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Why did the Silicon Valley Bank Shut Down

On 10th March 2023, the Silicon Valley Bank (SVB) was taken over by the U.S Government sending shock waves around the world especially in financial markets. The bank’s closure was the largest one since 2008. To safeguard its depositors, The California Department of Financial protection and Innovation appointed Federal Deposit Insurance Corporation (FDIC) as its receiver.

What was SVB ?

The SVB was a California based bank founded in 1983 and catered mainly to Silicon Valley startups. The tech industry was the biggest customer of SVB. It catered to nearly half of the venture backed startups in U.S. Apart from this, various other SAAS (Software as a Service) firms from across different countries had accounts in SVB. Its main clients also included various venture capitalists and private equity firms.

What happened?

What led to the fall of SVB wasn’t just one factor but a culmination of a number of factors working together. Firstly, the SVB dealt with a specialised type of lending i.e., lending to tech entrepreneurs and startups, venture capitalists and private equity firms. It also catered to technology start-ups facing shortage of equity funds.

These tech entre which got a lot of funding from venture capitalists and private equity firms. Many venture capitalists and private equity firms which were clients of the SVB provided funding to these tech startups, many of which also parked their funds in the SVB. During the covid, in order to give a boost to the economy, the interest rates were kept low. These low rates of interest made funding easy for the tech firms. Many of the startups as a result put these large funds in SVB. Hence, the SVB collected large deposits during this funding boom in 2021. The bank invested these deposits in bonds issued at a low-interest rate that time.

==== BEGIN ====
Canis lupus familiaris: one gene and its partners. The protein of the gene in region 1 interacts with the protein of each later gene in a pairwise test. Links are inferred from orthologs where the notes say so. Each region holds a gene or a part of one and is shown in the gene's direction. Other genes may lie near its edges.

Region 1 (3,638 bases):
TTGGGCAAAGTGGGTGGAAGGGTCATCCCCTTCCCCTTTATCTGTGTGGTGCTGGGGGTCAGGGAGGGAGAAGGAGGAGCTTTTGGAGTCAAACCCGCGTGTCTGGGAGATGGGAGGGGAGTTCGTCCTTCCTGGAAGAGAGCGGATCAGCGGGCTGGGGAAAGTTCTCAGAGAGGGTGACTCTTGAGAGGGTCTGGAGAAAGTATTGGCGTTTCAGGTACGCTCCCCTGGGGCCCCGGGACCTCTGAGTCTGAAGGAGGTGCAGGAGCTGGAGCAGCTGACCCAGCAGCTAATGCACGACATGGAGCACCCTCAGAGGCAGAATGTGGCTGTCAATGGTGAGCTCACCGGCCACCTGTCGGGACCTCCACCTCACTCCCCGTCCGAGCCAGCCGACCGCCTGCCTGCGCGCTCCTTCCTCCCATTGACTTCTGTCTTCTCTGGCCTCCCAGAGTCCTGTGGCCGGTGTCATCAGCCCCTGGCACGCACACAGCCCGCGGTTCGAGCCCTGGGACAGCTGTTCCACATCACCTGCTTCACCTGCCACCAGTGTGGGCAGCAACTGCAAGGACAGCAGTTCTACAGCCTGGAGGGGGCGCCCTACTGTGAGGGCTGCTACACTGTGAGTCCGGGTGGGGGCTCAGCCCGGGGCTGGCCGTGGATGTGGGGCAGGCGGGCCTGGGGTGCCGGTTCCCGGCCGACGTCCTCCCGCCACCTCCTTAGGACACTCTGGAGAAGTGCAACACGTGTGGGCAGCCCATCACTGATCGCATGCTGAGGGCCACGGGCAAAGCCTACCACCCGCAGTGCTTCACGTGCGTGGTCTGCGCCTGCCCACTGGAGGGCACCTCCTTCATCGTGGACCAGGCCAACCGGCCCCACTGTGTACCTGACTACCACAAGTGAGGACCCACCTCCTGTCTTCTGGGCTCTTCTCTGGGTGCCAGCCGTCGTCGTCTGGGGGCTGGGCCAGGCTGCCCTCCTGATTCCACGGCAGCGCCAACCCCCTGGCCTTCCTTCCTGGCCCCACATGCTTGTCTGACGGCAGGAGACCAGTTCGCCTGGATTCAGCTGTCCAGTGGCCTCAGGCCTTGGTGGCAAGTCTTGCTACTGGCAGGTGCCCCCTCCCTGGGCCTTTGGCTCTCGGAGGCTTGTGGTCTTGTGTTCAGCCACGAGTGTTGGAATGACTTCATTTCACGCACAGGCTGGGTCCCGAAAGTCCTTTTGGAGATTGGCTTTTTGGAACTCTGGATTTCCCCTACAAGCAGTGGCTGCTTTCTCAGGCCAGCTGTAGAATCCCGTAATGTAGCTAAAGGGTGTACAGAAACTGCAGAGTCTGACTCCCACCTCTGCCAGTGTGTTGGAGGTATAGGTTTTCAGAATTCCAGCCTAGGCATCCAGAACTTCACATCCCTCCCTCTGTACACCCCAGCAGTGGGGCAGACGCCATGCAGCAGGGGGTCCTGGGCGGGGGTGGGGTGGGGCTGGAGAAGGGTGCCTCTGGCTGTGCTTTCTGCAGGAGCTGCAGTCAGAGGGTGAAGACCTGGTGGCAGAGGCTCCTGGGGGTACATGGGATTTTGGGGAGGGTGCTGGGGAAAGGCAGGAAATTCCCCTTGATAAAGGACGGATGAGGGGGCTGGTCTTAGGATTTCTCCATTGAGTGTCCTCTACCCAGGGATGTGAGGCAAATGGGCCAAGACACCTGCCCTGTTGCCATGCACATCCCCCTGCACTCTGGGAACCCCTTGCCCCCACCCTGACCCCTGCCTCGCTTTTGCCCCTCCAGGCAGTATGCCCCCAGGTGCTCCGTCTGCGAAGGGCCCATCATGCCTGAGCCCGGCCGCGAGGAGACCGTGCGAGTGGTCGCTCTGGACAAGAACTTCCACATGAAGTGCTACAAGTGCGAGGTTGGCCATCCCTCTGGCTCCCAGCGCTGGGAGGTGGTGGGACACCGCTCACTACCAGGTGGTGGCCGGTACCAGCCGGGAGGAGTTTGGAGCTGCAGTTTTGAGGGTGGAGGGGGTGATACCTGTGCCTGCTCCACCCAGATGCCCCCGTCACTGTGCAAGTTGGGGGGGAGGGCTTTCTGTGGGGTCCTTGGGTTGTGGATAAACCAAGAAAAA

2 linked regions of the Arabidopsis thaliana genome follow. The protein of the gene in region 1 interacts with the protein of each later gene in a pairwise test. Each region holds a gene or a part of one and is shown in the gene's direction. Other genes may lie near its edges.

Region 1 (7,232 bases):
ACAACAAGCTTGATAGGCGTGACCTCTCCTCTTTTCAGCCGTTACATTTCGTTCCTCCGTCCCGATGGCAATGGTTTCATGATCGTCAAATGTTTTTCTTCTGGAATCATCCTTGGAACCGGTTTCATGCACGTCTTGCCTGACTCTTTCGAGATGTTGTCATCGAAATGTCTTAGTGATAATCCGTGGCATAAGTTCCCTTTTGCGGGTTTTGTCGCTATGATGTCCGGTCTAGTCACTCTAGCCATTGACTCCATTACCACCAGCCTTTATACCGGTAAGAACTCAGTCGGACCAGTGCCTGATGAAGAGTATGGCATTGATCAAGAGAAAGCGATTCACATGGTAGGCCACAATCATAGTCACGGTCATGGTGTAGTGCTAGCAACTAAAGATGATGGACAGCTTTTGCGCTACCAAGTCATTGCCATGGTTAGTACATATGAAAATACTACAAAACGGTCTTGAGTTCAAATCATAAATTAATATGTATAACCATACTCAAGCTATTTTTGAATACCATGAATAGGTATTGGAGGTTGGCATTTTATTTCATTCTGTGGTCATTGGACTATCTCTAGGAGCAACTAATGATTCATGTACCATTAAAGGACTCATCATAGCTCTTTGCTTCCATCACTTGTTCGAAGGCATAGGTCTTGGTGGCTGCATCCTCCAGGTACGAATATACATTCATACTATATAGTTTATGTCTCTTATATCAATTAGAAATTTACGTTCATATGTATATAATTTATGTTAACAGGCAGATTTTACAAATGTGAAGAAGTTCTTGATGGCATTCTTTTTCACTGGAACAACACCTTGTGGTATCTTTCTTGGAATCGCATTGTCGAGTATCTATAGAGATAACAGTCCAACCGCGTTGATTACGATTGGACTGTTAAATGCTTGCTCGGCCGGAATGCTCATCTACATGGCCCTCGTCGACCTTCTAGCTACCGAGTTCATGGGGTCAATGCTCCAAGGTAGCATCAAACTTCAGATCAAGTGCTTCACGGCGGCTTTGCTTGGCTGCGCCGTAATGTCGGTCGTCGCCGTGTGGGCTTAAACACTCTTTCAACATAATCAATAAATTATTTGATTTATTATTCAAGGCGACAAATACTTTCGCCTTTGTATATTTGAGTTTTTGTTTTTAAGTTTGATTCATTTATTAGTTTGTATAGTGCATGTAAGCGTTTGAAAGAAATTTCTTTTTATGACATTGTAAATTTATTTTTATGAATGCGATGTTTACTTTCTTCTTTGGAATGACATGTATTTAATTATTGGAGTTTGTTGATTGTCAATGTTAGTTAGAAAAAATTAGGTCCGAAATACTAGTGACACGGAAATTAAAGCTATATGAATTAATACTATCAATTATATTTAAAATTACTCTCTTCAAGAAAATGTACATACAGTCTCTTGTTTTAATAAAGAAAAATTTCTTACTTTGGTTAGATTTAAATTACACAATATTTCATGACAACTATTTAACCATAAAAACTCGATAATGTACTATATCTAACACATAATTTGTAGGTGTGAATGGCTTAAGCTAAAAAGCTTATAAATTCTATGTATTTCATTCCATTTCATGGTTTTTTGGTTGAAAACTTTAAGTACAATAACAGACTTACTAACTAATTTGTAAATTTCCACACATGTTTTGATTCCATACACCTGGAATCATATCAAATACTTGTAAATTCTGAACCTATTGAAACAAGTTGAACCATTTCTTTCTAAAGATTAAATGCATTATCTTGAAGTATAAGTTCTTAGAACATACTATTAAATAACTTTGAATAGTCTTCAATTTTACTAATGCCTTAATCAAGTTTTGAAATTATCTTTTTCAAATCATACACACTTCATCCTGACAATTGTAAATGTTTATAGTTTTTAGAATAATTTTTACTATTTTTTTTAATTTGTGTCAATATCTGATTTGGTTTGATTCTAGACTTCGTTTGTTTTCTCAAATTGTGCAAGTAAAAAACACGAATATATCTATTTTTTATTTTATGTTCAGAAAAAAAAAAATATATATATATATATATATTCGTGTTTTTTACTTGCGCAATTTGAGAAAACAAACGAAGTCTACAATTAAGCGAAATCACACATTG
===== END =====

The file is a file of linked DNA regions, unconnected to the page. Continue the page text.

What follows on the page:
However, as the pandemic condition improved and the economies started opening up, the tech companies started experiencing a slowdown due to uncertainties in the global market. This led to a fall in funding to the tech startup firms leading to a slowdown in the tech sector. With the Russia-Ukraine war in early 2022, the U.S economy started experiencing inflation. As a response to it, the U.S Federal reserve started raising the interest rates in 2022. The rising interest rates, brought down the value of those bonds. As the value of bonds fell, the bank started selling them to cover its losses.  As the word spread, the startups and tech-firms having deposits in SVB panicked and started withdrawing their funds from SVB. This led to a mismatch in the assets and liabilities of the bank. On 8th March, it was announced by the bank that it had sold $21 b worth of bonds at a loss of $1.8 b. When the news further spread, depositors ran to take out their money leading to a further fall in deposits. Thus, forcing the government to take over the bank.

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